Crimes by foreigners going up?
If I had a dollar for every time Korea can't statistics to agree with itself, I wouldn't need to be writing / looking at stories such as these. From the Korea Times:
The number of crimes involving foreigners has risen sharply so far this year, the Justice Ministry said Monday.The Joongang Daily has a story up, but doesn't add much to the explanation of things. The idea that the crime rate amongst Koreans hasn't gone up, though? Really? Are these the same cops passing by the illegal DVD sellers, the scores of prostitution cards, subway sellers, to nab the jaywalking foreigner?
About one third of the total were traffic violations, followed by felonies and fraud.
According to the statistics submitted by the Ministry of Justice to the National Assembly, the total number of crimes committed by foreign nationals reached a record high of 34,108 last year, nearly a three-fold increase from 12,821 in 2004.
In 2005, the number rose to 13,584 and surged to 17,379 the following year.
For the first seven months this year, 22,465 crimes by foreigners have already been processed, according to data. The authorities expected foreigners' crimes to exceed 40,000 for the first time this year.
During the seven-month period, no notable increase in the number of crimes by Koreans took place, the latest data from the Supreme Prosecutors' Office said. In 2004, Koreans were involved in around 2.08 million crimes and the number slightly decreased to 1.96 million in 2007.
While this does go against some recent stories about the crime rate going down, a closer look is in order. The last time I blogged about foreigner crime, the numbers given were for arrests made - not number of crimes as is being described above. There's also the word 'processed' - does that include accusations against foreigners, or just a report being made? I would think the number of arrests would indicate a certain amount of evidence for a serious-enough crime being committed, whereas a 'processed' crime can probably mean anything.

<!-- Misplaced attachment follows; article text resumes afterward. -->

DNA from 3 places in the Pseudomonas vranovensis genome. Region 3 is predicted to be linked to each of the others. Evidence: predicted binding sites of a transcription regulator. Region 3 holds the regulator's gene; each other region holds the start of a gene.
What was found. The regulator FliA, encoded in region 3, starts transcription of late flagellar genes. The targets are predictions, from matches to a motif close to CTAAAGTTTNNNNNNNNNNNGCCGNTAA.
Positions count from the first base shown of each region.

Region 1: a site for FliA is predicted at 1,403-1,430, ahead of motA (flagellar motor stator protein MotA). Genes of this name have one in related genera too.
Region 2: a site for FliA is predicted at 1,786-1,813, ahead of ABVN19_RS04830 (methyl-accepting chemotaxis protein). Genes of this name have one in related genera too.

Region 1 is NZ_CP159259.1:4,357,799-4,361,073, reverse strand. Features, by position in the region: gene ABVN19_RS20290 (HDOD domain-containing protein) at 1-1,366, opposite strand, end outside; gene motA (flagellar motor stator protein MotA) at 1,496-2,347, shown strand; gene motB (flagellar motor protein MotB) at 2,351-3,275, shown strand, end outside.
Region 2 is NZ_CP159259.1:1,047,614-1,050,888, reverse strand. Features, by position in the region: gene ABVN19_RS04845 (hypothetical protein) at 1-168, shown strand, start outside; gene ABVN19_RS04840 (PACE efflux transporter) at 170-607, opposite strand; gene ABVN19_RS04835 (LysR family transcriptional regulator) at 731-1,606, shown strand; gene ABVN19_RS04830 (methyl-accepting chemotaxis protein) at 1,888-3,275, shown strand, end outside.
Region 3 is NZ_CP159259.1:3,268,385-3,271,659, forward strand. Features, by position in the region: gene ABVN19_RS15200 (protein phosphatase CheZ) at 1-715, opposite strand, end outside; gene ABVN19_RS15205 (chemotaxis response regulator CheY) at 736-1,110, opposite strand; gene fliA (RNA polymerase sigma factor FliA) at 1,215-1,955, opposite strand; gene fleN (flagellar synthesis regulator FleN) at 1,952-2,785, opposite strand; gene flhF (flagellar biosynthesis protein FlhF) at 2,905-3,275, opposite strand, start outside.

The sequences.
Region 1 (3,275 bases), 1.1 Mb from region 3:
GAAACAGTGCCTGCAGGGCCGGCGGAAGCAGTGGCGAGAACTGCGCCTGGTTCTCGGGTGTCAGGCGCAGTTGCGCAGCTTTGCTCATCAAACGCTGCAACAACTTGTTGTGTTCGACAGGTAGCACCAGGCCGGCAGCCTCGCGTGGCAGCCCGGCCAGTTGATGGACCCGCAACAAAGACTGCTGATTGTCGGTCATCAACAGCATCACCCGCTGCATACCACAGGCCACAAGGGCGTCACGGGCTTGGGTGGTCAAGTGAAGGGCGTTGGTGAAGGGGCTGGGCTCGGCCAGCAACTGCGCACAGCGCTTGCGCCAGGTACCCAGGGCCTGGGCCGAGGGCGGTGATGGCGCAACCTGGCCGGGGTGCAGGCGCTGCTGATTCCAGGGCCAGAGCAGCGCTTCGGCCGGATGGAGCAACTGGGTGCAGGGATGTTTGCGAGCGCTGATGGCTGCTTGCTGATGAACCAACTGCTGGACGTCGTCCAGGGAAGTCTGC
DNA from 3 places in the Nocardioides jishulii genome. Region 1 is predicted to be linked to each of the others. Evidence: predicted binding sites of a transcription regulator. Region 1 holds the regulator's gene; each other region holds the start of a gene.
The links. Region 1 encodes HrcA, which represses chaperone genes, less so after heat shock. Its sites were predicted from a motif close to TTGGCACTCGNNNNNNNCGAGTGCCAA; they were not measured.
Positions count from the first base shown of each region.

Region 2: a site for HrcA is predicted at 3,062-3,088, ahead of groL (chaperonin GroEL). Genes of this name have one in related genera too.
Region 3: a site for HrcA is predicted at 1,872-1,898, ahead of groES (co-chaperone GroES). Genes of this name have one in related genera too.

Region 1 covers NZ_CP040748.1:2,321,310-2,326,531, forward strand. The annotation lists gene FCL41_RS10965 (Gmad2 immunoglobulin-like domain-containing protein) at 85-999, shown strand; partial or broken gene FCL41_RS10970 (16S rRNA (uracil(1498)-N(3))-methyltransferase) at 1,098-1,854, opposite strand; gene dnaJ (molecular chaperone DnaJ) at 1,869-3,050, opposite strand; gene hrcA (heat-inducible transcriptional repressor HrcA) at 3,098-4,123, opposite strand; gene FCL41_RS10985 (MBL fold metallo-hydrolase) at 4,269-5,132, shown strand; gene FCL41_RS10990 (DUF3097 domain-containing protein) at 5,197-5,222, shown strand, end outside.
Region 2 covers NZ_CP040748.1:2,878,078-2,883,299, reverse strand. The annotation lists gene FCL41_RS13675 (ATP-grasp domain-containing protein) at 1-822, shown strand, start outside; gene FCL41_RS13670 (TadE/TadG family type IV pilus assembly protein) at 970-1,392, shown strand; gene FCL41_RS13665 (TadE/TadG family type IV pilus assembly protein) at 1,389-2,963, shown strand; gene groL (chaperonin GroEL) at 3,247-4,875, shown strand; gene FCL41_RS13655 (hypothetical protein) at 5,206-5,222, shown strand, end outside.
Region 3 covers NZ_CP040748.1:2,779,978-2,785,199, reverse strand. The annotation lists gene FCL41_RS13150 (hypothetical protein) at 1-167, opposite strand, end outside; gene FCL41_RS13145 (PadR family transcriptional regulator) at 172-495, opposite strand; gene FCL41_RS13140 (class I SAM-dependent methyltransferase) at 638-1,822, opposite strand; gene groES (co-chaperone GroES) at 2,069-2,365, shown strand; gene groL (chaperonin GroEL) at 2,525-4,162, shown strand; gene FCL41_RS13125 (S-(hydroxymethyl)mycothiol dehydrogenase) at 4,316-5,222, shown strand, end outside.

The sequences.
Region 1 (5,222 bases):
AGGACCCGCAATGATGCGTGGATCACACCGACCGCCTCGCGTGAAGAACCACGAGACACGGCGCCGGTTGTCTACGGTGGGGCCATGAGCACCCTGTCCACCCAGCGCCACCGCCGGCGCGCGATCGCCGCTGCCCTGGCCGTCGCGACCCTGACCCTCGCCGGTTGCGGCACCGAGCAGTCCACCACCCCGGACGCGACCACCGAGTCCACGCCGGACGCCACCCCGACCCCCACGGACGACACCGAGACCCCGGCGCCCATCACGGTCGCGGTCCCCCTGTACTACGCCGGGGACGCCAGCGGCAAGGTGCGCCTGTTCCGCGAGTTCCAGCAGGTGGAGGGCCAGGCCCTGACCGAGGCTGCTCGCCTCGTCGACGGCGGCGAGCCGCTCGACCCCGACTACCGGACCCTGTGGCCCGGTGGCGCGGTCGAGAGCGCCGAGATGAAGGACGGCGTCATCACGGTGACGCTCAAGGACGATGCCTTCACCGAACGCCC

The KT article is nice enough to point out the following:
While the number of foreigners committing crimes has increased, proportionally they commit fewer crimes than native Koreans.For those keeping score, the Joongang Daily seems to say Western foreigners aren't committing nearly as many crimes as Eastern foreigners:
Foreigners imprisoned also rose rapidly, from 313 in 2004 to almost 1,000 as of the end of August. Jailed were 646 Chinese, 120 Taiwanese, 31 Mongolians and 24 U.S. citizens.I love this concept of a 'traffic-related incident', by the way. How many foreigners are driving? Pushing people at a subway station? How many foreigners are running over pedestrians as they drive (Korea has the highest pedestrian death rate in the OECD)?
By the type of crime, those involved in traffic-related incidents accounted for the largest portion last year at 7,298. Serious felonies came next, at 5,982, followed by 3,390 accused of fraud. Chinese made up 60 percent of total foreigners accused of crimes, followed by Mongolians, U.S. citizens, Vietnamese and Japanese.
I can understand the need to police the people living in your country. But seriously - let's take a nice hard look at your own numbers - which admit Koreans still commit more crimes than non-Koreans - and figure out who to go after.
And you wonder why foreign investors aren't coming to Korea.
© Chris Backe - 2009